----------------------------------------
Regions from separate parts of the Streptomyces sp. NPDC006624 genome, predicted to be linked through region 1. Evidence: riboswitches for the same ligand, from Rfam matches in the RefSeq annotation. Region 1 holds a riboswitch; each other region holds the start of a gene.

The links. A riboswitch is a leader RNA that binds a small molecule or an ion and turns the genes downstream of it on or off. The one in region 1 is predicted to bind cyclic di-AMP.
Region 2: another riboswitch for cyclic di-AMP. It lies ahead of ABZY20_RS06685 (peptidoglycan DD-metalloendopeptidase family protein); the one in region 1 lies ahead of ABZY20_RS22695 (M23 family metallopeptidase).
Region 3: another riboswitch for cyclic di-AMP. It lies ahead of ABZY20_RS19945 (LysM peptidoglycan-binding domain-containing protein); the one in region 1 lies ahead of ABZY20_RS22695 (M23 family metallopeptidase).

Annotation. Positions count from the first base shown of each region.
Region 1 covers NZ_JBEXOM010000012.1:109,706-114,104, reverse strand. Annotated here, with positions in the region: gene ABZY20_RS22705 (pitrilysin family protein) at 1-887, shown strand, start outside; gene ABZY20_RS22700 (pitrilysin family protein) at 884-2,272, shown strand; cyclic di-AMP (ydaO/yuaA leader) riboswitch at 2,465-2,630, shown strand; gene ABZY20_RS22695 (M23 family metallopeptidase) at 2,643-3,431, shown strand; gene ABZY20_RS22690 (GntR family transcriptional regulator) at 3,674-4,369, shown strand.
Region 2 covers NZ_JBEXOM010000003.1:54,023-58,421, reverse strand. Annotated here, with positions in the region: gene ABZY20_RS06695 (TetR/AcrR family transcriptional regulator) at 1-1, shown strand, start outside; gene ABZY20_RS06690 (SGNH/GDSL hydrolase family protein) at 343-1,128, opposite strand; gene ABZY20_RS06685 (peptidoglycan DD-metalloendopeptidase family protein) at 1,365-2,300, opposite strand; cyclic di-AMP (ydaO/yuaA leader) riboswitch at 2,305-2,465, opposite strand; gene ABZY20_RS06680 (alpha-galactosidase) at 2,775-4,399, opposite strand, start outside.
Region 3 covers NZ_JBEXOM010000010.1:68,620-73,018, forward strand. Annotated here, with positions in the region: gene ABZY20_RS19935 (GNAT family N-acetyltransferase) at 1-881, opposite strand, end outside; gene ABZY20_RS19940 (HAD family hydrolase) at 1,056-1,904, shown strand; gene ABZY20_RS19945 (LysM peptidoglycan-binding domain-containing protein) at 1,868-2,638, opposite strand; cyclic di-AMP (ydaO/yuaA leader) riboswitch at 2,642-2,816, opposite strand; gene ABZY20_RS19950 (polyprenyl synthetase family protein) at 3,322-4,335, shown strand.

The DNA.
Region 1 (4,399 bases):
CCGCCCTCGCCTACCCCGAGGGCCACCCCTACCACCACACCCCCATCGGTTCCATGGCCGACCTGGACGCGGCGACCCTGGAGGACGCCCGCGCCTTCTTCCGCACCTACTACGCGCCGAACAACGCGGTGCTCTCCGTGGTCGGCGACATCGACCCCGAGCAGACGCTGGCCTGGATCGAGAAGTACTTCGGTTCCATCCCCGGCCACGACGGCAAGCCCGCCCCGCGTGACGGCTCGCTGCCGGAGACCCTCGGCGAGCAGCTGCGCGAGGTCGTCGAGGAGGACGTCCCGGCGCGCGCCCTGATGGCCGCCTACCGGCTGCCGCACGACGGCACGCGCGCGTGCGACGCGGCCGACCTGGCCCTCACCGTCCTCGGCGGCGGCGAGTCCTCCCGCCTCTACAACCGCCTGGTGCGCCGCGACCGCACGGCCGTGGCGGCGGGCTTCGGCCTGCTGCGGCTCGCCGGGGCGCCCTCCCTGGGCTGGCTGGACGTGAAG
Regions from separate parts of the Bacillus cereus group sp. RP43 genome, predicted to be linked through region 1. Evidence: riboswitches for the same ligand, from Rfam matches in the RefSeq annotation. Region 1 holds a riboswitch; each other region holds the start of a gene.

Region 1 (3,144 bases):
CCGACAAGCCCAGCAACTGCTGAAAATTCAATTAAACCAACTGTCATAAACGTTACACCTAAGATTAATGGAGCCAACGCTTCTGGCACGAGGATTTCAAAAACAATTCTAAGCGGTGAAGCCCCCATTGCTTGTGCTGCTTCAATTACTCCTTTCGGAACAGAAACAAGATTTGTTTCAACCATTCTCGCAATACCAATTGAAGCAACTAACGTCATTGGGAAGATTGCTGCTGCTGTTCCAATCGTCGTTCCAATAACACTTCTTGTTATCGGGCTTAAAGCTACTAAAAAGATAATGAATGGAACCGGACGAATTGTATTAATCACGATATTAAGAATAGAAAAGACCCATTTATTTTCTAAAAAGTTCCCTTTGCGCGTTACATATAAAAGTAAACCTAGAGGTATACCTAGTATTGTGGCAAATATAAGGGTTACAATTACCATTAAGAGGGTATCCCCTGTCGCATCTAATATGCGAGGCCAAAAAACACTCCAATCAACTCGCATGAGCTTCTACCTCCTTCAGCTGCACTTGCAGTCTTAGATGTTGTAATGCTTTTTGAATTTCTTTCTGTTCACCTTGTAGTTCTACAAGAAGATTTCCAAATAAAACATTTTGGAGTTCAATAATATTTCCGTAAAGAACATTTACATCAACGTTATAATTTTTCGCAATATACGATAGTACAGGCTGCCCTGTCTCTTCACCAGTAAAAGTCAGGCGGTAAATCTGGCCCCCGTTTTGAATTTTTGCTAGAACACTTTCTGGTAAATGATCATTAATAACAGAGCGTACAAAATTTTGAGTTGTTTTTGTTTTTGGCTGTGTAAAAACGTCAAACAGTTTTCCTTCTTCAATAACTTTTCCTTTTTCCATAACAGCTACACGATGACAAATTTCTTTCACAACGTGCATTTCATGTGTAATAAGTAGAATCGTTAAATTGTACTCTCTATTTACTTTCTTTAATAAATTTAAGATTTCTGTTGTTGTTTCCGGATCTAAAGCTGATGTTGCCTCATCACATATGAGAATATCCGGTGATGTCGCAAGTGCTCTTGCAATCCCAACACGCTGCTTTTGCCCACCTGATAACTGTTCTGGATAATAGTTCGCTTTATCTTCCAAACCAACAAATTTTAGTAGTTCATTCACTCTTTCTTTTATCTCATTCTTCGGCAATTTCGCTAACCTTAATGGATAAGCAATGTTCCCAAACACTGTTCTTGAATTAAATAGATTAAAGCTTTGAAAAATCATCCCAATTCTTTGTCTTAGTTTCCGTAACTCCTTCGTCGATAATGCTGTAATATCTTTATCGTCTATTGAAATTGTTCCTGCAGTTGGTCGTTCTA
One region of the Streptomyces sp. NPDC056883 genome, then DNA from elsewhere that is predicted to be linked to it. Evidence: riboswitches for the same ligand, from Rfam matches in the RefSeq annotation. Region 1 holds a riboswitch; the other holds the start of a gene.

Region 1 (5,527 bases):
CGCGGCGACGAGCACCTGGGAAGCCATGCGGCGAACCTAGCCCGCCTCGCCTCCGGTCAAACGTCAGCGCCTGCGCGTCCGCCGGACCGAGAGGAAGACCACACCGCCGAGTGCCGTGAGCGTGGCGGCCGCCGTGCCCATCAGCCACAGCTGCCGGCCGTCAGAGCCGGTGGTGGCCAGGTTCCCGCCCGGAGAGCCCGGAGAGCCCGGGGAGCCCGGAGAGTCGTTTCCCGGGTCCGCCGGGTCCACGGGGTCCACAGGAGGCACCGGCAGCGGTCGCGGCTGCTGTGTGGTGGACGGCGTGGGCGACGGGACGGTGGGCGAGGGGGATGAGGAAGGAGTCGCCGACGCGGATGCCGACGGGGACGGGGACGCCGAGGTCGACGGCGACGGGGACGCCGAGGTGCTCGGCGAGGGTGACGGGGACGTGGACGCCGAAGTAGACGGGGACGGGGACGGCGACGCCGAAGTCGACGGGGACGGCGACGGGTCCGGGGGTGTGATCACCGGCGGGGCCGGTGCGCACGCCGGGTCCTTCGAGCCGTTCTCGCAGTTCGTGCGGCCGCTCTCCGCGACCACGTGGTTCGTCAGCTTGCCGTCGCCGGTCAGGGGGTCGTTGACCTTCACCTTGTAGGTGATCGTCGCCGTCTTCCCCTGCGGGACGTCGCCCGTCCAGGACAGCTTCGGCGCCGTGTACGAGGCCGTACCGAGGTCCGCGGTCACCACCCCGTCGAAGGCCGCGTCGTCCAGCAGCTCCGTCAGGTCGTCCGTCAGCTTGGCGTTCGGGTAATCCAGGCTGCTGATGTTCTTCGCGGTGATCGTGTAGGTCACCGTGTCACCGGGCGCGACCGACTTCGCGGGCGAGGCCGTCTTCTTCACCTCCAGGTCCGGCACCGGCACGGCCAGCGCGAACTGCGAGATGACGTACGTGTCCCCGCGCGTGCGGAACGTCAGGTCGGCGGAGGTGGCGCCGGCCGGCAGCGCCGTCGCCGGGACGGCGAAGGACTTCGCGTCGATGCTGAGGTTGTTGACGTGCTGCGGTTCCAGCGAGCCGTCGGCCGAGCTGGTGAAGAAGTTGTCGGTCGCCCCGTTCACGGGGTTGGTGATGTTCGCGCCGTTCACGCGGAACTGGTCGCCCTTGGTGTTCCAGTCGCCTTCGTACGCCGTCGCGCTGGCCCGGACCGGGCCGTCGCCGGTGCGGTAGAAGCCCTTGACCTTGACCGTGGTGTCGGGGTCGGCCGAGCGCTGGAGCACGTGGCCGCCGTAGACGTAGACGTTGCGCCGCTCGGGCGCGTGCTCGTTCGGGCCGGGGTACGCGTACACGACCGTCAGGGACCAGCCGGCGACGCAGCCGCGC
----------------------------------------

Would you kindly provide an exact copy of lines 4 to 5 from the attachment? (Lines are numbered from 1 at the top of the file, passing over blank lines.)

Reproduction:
Region 3: another riboswitch for cyclic di-AMP. It lies ahead of ABZY20_RS19945 (LysM peptidoglycan-binding domain-containing protein); the one in region 1 lies ahead of ABZY20_RS22695 (M23 family metallopeptidase).

Annotation. Positions count from the first base shown of each region.